Minimizing stress to avoid intestinal health problems in cattle – AgriNews

NEW PRAGUE, Minnesota — The intestinal tract of cattle is important for digestion and nutrient absorption, as well as serving as a vital barrier.

“The gastrointestinal tract is a tube that runs from the animal’s mouth to the anus,” said Sara Kvidera, dairy technical consultant for Elanco Animal Health.

“The lumen of the gastrointestinal tract is an inhospitable environment. It contains many different microbes and enzymes,” Kvidera said during a webinar hosted by the Dairy Calf and Heifer Association. “You want to keep things from going from the outside in that aren’t supposed to.”

In humans, the intestine has a surface area of ​​about 400 square meters, Kvidera said.

“It’s about the size of a doubles tennis court, so there’s a lot of potential for offense,” she said.

“In a ruminant, the waist is much more spread out, and not only is it a big area, but there’s stuff going through it all the time,” Kvidera said.

“The rumen has multiple layers and is much thicker than the lower intestine,” she said. “The lower intestine has cell thickness and it has an inner and outer layer of mucus.”

That means there’s a big difference in exposure to pathogens, Kvidera said.

“Mucus is an important feature of the lower intestine to keep microbes where they belong and not allow them to get too close to the barrier,” Kvidera said.

“The rumen has a lot of layers, so it probably takes a fairly severe challenge of rumen acidosis to get bacterial translocation in the rumen, whereas the hindgut may be a bit more sensitive,” she said. .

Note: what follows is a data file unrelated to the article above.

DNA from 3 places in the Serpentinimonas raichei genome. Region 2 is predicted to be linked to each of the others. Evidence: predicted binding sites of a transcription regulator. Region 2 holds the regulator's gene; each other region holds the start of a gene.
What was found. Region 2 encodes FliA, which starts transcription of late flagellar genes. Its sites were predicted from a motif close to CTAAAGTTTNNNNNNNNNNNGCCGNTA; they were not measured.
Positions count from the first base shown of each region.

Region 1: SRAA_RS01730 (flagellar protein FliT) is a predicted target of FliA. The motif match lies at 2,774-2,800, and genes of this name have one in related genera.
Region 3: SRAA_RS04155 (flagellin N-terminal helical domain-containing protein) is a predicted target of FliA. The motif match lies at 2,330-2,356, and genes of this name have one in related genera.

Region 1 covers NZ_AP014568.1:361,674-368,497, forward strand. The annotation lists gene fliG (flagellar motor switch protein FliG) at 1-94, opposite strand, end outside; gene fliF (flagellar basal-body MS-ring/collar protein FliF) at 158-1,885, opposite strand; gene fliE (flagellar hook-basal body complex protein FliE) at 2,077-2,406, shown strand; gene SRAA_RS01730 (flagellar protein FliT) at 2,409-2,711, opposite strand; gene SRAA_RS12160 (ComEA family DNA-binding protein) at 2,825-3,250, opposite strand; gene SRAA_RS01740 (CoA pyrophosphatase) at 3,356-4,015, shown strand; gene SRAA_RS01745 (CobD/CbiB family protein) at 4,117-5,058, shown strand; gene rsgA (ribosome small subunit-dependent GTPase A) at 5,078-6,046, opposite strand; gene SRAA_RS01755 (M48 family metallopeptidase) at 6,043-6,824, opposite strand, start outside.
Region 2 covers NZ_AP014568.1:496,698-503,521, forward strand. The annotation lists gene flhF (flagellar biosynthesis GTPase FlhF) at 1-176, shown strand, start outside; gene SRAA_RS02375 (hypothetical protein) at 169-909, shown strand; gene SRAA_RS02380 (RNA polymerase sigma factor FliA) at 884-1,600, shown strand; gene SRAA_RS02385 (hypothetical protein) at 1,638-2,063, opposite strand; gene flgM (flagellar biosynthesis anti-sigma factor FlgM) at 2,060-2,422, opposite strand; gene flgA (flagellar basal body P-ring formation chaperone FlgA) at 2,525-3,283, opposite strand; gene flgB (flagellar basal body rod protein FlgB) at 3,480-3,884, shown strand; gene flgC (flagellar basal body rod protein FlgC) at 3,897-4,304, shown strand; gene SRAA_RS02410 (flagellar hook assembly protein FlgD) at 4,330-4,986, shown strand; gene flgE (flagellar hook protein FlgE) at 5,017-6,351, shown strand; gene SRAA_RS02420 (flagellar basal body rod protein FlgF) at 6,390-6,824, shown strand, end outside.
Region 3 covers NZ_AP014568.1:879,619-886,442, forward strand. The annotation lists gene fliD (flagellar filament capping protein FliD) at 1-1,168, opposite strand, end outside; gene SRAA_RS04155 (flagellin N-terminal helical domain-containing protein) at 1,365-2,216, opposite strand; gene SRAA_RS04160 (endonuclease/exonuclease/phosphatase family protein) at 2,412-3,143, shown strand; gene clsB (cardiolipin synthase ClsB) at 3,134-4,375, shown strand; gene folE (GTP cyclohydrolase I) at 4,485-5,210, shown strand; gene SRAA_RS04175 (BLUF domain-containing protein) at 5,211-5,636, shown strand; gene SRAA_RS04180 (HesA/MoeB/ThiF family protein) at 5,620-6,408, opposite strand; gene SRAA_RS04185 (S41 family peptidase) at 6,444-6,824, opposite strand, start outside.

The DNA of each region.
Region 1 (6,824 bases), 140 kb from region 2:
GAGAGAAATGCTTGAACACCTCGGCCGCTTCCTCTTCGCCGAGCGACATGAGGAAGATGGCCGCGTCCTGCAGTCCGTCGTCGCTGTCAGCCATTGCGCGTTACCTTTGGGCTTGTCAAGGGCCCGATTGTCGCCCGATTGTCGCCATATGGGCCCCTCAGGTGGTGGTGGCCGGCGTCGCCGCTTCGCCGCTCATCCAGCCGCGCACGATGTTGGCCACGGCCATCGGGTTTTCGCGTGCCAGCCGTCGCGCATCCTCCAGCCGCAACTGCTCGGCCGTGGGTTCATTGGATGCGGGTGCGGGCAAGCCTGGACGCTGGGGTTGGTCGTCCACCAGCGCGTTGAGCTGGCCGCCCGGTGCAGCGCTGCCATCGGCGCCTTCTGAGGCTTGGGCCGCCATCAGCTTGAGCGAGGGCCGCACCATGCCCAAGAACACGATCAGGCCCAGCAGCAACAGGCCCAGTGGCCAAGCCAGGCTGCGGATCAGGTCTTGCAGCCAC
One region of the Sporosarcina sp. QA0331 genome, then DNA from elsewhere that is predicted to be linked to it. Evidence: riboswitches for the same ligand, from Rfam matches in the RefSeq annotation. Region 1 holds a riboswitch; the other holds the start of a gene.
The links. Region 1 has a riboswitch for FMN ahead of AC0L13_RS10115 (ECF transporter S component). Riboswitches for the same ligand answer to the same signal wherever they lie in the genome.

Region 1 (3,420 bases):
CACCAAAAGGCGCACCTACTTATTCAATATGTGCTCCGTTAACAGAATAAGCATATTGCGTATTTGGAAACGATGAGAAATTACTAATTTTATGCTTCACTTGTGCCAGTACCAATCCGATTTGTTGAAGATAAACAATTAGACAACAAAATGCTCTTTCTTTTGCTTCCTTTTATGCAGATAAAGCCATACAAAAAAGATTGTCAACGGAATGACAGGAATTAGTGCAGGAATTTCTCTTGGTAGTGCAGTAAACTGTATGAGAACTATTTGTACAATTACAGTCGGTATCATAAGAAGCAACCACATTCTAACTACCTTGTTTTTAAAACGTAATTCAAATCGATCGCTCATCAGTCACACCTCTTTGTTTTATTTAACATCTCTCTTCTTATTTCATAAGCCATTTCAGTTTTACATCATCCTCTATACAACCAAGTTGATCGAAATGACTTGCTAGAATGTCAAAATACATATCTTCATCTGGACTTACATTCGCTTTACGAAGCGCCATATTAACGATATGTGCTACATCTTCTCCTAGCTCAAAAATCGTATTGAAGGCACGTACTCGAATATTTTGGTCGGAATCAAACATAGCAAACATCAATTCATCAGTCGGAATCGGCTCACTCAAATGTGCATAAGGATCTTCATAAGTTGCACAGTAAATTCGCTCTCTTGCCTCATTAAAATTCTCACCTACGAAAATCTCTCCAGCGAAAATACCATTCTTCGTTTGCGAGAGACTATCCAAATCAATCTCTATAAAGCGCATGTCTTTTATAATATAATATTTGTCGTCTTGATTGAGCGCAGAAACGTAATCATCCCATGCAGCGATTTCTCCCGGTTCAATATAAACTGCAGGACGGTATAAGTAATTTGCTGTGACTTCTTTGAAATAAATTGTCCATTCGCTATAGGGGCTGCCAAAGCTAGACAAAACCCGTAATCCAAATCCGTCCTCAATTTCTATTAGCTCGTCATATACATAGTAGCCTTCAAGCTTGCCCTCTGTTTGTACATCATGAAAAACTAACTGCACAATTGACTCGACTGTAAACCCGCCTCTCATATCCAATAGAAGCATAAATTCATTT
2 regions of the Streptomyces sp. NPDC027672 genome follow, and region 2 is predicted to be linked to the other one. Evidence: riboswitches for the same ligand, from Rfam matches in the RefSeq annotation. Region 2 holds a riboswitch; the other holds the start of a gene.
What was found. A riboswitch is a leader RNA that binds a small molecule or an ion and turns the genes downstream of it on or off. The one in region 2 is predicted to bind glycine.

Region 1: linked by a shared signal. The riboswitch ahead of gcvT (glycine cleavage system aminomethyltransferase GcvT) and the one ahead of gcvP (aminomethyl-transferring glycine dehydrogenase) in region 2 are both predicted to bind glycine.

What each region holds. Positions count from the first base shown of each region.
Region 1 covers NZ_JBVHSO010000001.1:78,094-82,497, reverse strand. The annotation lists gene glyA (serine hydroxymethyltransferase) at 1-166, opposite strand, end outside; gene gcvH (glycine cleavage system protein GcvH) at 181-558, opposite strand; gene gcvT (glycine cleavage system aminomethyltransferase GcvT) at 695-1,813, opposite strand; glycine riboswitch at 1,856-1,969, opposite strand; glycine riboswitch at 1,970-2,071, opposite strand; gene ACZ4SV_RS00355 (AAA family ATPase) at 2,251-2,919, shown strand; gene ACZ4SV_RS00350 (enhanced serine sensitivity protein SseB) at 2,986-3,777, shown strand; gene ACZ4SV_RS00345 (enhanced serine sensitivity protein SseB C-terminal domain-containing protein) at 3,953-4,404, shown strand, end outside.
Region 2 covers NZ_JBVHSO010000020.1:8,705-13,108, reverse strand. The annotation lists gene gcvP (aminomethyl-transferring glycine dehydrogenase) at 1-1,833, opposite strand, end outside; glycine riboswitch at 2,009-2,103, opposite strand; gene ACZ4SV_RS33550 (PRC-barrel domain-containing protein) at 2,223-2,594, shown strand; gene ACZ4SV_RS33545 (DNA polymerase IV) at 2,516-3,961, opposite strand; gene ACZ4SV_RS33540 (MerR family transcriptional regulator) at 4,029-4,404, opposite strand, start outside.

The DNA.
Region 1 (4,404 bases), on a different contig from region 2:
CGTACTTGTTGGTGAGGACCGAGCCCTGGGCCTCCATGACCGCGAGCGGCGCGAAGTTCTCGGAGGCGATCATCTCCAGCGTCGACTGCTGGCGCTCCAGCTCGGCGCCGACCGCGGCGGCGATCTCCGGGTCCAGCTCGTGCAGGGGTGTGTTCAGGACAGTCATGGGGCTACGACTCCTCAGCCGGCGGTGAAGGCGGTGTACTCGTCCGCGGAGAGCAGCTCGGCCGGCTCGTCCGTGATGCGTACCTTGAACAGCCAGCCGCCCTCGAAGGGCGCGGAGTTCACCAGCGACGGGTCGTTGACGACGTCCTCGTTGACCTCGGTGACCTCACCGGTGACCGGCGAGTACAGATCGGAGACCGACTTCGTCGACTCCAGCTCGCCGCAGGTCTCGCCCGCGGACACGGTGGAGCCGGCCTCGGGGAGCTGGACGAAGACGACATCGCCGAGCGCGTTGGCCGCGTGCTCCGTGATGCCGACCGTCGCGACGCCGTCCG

Dairy farmers strive to prevent intestinal health issues in their animals to avoid activating the immune system.

“When the immune system becomes active, it’s a big waste of energy,” Kvidera said. “Immune cells require a lot of glucose, and glucose is an important source of fuel for animals.”

However, Kvidera said, it’s really hard to quantify because the immune system resides in every tissue in the body.

“With a healthy animal, energy from food goes to meat, milk or reproduction with a very small percentage of that energy going to the immune system,” she said.

“But when the immune system is activated, the energy from the feed is redirected to the immune system and it has a preference for glucose, which is particularly important in lactating animals because glucose is the precursor to lactose. which determines milk production.

If the immune challenge is so severe that the animal stops feeding, the energy source is removed.

“This causes cattle to break down muscle tissue to provide amino acids for immune cell synthesis,” Kvidera said. “It can quickly become a big waste of energy and lead to a negative outcome for growers.”

Therefore, it is important for dairy producers to prevent infections in their cattle.

“Keeping a clean environment goes a long way in preventing exposure in the first place,” Kvidera said. “If you don’t have a situation to deal with, you don’t have the negative consequences that come with it.”

Dairy producers should strive to minimize stress caused by feed restrictions, weaning, transport or overcrowding.

“Eliminate heat stress as much as possible, as this will have a beneficial effect on the animal’s gut,” Kvidera said.

“Intestinal inflammation can rob energy resources for other infections, for productive purposes, or for tissue growth,” she said. “Preventing inflammation helps keep energy where it needs to go for productive purposes and helps you become a more profitable and efficient producer.”

For more information on the Dairy Calves and Heifers Association, visit

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